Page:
Sources from banks also said that selling bad debts is a good move in preparation for the implementation of a policy requiring banks to improve loan classification and provisioning standards, which is slated to come into effect in June 2014 after several delays.
A Moody's report this week argued that unless the VAMC is allowed to make real purchases and sales of assets and direct a stable flow of capital to banks, it can only bring positive impacts to the weakest banks in the system.
Leaders from the bad debt firm said they plan to sign contracts to buy more than VND1 trillion in bad debts from one or two other banks this week.
Hung said the firm plans to buy debts worth a total of VND10 trillion by the end of this month, and at least VND30 trillion by the end of this year.
Agribank, which has the highest value of bad debts, is expected to sell at least VND5 trillion in bad debts this year.
An Agribank spokesperson said the first bad debt deal helped reduce the lender's non-performing loans by 7.56 percent. At the end of August the bank's outstanding loans were worth VND513 trillion. Agribank had a bad-debt ratio of 6.1 percent as of June 2012, according to the State Bank of Vietnam.
Selling non-performing loans can also benefit those businesses that owed the bad debts, Hung said. Banks may then make new loans to those firms if their business plan is deemed feasible and profitable.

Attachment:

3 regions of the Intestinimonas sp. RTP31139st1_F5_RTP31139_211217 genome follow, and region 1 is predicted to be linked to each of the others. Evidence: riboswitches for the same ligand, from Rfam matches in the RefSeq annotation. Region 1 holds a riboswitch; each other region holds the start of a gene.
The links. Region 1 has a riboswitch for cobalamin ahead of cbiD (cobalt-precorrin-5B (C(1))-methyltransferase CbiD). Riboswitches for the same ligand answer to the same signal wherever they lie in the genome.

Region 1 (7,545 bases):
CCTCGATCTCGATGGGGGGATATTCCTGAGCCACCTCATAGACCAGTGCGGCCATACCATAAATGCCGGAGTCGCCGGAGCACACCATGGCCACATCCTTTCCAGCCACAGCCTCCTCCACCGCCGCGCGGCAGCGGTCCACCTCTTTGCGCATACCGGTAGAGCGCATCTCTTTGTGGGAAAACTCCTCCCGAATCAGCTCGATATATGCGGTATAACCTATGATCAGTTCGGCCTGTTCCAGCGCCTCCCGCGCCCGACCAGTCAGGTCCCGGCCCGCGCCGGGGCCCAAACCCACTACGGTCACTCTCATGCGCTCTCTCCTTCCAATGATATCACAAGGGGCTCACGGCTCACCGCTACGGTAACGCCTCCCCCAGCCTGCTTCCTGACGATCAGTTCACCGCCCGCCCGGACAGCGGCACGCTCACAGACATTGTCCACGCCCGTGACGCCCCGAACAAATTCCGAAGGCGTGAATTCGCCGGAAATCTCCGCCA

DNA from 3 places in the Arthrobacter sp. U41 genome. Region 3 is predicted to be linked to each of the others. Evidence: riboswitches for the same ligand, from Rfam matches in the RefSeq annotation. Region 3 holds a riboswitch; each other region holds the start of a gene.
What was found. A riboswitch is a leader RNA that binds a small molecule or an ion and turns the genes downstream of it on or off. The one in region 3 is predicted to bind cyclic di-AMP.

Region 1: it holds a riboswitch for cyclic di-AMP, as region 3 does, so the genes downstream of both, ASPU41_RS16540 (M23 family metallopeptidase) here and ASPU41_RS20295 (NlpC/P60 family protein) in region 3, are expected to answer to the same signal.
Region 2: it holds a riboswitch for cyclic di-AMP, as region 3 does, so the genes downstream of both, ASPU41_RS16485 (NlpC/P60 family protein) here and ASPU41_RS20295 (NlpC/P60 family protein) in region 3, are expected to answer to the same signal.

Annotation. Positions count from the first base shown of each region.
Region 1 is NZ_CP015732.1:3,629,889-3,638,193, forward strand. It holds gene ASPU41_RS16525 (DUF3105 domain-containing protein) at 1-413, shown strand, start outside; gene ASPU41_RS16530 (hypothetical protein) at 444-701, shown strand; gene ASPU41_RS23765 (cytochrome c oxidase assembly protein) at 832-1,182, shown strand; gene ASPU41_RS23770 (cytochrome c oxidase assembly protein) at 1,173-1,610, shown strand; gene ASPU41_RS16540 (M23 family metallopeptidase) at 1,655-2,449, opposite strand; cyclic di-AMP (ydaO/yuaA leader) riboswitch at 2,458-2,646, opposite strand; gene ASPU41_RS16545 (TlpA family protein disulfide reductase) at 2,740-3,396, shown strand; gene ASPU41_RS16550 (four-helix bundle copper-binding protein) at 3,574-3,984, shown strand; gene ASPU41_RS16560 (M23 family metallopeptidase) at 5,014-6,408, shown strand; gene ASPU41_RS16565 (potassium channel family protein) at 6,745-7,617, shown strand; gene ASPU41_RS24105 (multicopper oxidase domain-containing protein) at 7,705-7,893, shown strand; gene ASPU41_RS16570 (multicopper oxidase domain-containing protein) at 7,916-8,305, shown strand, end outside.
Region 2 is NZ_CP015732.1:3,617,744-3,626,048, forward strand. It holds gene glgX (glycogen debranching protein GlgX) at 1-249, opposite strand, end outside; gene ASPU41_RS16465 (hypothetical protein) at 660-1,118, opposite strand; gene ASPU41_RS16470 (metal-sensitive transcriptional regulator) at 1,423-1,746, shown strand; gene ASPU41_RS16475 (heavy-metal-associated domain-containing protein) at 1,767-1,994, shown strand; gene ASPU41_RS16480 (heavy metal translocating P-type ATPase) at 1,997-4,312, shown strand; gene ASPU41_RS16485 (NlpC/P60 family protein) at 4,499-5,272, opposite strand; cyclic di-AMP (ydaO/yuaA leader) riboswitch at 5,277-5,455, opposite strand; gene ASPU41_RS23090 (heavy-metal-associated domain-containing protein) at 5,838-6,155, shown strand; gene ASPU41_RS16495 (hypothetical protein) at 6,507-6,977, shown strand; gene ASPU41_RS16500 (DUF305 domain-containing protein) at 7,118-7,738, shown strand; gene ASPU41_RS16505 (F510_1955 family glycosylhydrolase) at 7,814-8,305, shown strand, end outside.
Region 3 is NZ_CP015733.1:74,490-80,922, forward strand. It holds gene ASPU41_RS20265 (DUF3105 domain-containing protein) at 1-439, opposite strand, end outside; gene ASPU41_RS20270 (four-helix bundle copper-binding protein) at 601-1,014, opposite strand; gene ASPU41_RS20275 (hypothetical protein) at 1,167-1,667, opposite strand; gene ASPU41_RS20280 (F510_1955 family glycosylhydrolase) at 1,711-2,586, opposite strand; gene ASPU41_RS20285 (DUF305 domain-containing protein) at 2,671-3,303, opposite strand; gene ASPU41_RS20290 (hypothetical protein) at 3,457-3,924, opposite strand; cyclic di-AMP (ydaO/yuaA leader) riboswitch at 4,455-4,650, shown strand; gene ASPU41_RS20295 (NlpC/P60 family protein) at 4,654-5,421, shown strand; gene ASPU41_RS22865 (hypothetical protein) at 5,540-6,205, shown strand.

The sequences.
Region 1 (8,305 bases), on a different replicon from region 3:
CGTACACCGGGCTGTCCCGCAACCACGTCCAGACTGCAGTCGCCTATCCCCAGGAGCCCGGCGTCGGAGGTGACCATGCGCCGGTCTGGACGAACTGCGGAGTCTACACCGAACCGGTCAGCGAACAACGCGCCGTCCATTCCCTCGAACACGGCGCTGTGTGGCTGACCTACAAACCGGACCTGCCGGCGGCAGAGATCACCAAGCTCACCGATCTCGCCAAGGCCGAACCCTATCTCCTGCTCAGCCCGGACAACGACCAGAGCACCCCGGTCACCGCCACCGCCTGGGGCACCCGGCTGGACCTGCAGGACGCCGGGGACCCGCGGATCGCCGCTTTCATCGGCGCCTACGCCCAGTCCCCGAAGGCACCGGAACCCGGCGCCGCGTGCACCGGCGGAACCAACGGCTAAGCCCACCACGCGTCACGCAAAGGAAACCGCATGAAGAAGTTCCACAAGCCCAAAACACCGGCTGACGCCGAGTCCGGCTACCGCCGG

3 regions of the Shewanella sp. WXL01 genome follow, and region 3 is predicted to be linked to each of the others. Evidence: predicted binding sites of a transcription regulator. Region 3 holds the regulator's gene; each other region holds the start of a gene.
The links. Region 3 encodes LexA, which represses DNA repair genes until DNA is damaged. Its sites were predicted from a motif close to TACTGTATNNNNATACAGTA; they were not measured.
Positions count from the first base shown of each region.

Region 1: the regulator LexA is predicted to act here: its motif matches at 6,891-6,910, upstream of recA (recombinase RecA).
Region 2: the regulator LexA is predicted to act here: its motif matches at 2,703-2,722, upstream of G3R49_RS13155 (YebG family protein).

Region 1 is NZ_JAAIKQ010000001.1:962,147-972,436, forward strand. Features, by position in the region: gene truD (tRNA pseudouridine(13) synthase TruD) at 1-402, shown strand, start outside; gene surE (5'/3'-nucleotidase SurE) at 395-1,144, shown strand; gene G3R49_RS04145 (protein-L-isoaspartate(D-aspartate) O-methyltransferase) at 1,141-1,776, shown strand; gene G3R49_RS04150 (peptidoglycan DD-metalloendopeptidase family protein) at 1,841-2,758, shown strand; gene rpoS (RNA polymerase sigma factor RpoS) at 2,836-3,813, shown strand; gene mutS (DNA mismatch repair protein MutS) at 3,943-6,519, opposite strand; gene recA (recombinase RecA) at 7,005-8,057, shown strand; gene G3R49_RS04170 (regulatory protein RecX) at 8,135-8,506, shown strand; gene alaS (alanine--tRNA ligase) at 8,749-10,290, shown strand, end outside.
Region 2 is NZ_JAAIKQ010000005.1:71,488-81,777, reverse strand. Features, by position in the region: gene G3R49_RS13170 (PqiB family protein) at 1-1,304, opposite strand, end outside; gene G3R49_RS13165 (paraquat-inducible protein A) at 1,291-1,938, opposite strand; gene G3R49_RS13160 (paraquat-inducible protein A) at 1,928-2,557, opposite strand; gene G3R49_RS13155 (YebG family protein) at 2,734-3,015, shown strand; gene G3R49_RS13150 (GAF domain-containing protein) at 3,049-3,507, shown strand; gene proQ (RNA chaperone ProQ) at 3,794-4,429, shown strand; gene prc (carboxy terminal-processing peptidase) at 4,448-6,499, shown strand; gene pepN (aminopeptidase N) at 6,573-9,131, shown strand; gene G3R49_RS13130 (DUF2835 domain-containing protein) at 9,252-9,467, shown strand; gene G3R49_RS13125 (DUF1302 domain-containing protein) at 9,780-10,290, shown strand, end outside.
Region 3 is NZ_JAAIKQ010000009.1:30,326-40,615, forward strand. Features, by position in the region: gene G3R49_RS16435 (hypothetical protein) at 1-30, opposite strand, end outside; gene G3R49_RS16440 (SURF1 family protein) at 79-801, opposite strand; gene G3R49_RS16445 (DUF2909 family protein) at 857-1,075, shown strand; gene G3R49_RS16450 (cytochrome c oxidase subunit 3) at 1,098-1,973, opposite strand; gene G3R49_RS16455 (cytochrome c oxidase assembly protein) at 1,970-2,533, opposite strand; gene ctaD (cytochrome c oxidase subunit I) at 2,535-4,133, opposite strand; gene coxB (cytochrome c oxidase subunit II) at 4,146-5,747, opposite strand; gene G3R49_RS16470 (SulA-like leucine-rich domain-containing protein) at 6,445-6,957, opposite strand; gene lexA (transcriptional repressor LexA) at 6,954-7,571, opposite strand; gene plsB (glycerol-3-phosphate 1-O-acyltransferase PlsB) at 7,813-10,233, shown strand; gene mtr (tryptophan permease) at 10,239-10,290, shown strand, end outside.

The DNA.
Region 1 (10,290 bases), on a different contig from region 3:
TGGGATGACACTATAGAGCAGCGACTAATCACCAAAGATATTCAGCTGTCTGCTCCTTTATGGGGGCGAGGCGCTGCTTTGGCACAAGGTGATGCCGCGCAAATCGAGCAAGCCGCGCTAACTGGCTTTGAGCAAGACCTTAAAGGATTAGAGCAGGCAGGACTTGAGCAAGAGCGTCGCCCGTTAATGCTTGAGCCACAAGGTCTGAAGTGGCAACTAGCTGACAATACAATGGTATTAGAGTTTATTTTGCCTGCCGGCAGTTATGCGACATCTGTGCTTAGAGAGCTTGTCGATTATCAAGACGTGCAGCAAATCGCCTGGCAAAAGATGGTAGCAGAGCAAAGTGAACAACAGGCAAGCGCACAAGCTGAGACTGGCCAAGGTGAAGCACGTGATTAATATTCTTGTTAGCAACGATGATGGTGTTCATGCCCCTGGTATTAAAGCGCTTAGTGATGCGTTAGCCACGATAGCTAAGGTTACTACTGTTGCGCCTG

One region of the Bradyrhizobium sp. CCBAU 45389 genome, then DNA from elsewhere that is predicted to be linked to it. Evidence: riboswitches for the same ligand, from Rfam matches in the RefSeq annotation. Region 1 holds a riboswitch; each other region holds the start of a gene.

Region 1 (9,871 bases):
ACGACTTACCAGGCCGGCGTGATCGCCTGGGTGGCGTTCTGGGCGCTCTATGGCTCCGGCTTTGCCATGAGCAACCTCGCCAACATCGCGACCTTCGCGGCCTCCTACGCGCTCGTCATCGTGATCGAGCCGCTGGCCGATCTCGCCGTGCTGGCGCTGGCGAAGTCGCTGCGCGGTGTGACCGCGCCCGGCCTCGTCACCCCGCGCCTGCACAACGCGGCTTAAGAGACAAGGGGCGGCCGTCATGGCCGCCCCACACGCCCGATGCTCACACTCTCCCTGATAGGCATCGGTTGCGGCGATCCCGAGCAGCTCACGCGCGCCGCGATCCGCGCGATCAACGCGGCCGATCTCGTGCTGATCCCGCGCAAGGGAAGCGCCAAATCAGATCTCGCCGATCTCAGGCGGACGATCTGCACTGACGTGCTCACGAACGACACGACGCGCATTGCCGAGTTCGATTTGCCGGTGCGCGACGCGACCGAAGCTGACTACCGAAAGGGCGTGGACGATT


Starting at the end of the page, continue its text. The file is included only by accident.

Most banks, however, remain cautious about this issue.
Le, the CEO of SHB, told Tuoi Tre that banks and the VAMC could sit down to assess the debtors' recovery prospects and business plan to see if they are qualified for new loans.
However, since the debtors still have to pay the old debts, banks will have to be very careful in assessing, and making decisions on a case by case basis, Le said.
Sameer Goyal, Country Sector Coordinator for Financial and Private Sector Development of the World Bank in Vietnam, suggested the government ponder allowing foreign investors to purchase debts, especially those of real estate and securities companies, since non-performing loans in the banking system could total well over VND200 trillion.
According to a report on the financial news website cafeF.vn, Le Xuan Nghia, a financial expert, told a conference in Hanoi on October 9 that many foreign investors, including Blackstone Group, Deutsche Bank Capital were "lining up" to buy back bad debts from the VAMC.
Nghia was quoted as saying that the investors were most concerned about the procedures for buying debts. "I asked 16 groups of investors interested in the [debt] market in Vietnam"¦ what they want the most is that the debt selling/buying procedures be really fast," Nghia said.
World Bank's Goyal said foreigners are hesitant since they don't have access to asset information nor know how to buy them.
Hung of the VAMC also said the company has been approached by foreign investors, but it has not considered any transactions with them yet.